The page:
Synaptic reverberation underlying mnemonic persistent activity

Research output: Contribution to journalReview articlepeer-review


Stimulus-specific persistent neural activity is the neural process underlying active (working) memory. Since its discovery 30 years ago, mnemonic activity has been hypothesized to be sustained by synaptic reverberation in a recurrent circuit. Recently, experimental and modeling work has begun to test the reverberation hypothesis at the cellular level. Moreover, theory has been developed to describe memory storage of an analog stimulus (such as spatial location or eye position), in terms of continuous 'bump attractors' and 'line attractors'. This review summarizes new studies, and discusses insights and predictions from biophysically based models. The stability of a working memory network is recognized as a serious problem; stability can be achieved if reverberation is largely mediated by NMDA receptors at recurrent synapses.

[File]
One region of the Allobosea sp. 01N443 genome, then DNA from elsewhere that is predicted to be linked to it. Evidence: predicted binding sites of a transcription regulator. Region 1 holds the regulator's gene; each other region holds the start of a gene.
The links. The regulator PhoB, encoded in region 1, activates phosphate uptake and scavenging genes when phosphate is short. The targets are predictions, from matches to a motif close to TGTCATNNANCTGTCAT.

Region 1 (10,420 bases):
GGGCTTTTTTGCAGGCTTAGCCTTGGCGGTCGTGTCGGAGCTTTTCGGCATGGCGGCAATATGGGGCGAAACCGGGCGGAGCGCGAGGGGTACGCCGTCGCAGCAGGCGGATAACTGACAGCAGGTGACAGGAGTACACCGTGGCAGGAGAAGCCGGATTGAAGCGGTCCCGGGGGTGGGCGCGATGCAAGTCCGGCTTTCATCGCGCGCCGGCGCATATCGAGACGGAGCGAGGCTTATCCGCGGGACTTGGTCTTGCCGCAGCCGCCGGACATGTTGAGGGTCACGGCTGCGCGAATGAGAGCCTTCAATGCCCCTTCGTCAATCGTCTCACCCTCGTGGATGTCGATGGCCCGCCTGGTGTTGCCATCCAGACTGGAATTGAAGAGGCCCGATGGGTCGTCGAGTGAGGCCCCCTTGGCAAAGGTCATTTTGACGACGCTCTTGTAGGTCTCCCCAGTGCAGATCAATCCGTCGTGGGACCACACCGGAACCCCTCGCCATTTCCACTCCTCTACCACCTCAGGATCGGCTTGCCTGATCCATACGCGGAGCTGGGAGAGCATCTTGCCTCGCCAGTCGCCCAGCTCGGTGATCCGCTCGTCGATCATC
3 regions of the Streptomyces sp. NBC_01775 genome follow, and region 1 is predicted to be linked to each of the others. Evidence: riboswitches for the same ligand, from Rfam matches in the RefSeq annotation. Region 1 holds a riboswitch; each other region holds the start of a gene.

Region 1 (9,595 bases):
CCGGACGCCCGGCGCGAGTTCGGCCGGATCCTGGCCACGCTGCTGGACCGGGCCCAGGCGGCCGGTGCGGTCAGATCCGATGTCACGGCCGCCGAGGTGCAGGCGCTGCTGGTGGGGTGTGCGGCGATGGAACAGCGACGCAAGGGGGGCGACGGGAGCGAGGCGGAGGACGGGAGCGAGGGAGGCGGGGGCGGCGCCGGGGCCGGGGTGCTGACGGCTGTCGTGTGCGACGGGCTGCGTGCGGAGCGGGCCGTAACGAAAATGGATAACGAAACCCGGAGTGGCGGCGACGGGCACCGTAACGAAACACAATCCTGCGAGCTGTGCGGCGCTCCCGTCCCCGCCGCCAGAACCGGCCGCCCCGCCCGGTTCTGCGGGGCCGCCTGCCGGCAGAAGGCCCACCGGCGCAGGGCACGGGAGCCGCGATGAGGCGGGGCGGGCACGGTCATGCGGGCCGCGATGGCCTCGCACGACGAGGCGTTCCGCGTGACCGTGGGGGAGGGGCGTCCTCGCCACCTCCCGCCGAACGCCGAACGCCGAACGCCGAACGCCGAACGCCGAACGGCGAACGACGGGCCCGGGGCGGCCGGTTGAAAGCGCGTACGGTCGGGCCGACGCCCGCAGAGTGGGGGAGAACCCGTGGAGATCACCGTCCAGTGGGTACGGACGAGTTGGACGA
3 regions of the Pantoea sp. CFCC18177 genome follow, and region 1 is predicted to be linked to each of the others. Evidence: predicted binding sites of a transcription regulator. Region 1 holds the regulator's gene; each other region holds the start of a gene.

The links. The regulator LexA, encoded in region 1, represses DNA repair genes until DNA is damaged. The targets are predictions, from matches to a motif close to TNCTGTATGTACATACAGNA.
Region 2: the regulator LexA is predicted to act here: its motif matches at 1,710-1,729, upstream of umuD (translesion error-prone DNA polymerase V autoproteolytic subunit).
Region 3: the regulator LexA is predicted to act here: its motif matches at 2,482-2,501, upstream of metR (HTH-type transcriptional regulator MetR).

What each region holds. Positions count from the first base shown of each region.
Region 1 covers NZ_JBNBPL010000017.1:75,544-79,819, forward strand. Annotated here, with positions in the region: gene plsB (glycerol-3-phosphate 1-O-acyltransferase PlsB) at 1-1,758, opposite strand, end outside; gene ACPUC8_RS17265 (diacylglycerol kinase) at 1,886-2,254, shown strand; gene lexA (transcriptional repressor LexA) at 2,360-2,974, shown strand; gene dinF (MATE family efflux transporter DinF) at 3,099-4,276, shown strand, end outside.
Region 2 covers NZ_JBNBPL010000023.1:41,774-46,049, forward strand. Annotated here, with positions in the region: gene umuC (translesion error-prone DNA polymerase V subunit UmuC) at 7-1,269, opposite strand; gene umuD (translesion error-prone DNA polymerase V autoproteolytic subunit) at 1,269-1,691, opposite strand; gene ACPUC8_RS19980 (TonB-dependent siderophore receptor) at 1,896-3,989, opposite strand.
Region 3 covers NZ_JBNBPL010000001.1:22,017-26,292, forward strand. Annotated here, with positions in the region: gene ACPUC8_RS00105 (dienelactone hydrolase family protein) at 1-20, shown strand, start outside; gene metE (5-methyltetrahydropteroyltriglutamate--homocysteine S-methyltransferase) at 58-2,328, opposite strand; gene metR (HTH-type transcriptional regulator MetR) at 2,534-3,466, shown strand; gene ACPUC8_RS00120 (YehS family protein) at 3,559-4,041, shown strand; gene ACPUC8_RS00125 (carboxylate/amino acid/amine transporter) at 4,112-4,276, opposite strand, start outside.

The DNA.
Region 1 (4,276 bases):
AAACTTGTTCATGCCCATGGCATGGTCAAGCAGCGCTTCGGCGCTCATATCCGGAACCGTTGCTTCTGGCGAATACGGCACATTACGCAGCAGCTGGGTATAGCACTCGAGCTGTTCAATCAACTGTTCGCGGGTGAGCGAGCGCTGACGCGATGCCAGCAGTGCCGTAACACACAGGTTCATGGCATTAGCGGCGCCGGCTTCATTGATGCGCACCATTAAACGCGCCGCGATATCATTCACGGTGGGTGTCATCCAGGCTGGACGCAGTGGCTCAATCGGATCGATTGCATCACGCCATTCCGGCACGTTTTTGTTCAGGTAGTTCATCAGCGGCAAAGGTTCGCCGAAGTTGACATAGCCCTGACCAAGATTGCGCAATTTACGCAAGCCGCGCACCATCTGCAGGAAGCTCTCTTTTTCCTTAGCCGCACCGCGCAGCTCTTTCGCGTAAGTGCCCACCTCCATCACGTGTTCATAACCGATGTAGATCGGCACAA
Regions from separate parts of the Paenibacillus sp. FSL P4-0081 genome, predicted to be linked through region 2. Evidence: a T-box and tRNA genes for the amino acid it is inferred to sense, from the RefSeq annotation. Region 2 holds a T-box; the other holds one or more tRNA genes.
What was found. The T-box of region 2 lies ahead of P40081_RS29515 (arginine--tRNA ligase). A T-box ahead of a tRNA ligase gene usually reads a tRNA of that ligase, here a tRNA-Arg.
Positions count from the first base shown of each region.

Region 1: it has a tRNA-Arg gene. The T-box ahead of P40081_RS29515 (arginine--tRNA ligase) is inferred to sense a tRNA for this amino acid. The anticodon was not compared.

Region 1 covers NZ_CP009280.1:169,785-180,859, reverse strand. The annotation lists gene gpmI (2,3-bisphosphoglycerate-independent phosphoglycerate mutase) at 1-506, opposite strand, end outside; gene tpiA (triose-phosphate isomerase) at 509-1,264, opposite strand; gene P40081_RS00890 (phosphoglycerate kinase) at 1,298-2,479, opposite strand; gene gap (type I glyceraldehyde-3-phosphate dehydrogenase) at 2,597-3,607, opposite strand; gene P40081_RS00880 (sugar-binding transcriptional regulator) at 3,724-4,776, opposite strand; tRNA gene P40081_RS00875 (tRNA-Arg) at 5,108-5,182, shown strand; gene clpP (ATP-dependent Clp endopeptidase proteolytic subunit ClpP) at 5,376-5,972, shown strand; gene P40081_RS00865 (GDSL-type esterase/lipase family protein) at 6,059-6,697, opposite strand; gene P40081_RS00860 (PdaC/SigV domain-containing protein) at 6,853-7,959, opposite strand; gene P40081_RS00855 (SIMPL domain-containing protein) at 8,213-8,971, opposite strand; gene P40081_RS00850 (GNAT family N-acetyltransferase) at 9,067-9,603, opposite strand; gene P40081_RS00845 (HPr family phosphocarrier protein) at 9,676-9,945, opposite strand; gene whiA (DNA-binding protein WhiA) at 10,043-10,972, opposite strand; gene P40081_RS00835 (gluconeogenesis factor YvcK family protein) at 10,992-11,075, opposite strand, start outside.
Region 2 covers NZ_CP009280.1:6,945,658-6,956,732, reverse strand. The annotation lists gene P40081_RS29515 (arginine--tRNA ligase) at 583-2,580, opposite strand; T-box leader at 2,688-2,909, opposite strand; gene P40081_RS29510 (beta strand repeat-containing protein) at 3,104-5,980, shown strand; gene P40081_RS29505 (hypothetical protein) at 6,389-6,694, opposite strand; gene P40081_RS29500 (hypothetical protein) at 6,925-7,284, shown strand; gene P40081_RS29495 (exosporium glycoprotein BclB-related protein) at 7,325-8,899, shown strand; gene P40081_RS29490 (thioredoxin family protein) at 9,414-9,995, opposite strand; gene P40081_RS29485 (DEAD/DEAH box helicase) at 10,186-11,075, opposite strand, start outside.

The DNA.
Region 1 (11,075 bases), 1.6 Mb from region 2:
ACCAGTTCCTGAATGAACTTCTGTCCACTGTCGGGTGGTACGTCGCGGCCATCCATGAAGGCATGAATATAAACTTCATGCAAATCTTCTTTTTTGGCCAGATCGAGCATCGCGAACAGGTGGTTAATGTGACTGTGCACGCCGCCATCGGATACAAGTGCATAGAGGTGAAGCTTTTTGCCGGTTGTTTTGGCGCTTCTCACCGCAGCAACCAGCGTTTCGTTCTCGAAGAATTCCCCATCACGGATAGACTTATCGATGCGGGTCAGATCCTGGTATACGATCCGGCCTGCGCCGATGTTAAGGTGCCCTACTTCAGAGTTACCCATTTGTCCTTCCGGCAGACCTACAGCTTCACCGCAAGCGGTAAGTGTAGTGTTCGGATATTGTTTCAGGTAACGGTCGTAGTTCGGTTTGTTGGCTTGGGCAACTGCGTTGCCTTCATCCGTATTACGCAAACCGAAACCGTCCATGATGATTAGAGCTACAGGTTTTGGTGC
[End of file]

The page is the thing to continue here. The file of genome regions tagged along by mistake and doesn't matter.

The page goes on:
Original languageEnglish (US)
Pages (from-to)455-463
Number of pages9
JournalTrends in Neurosciences
Issue number8
StatePublished - Aug 1 2001

ASJC Scopus subject areas

  • General Neuroscience


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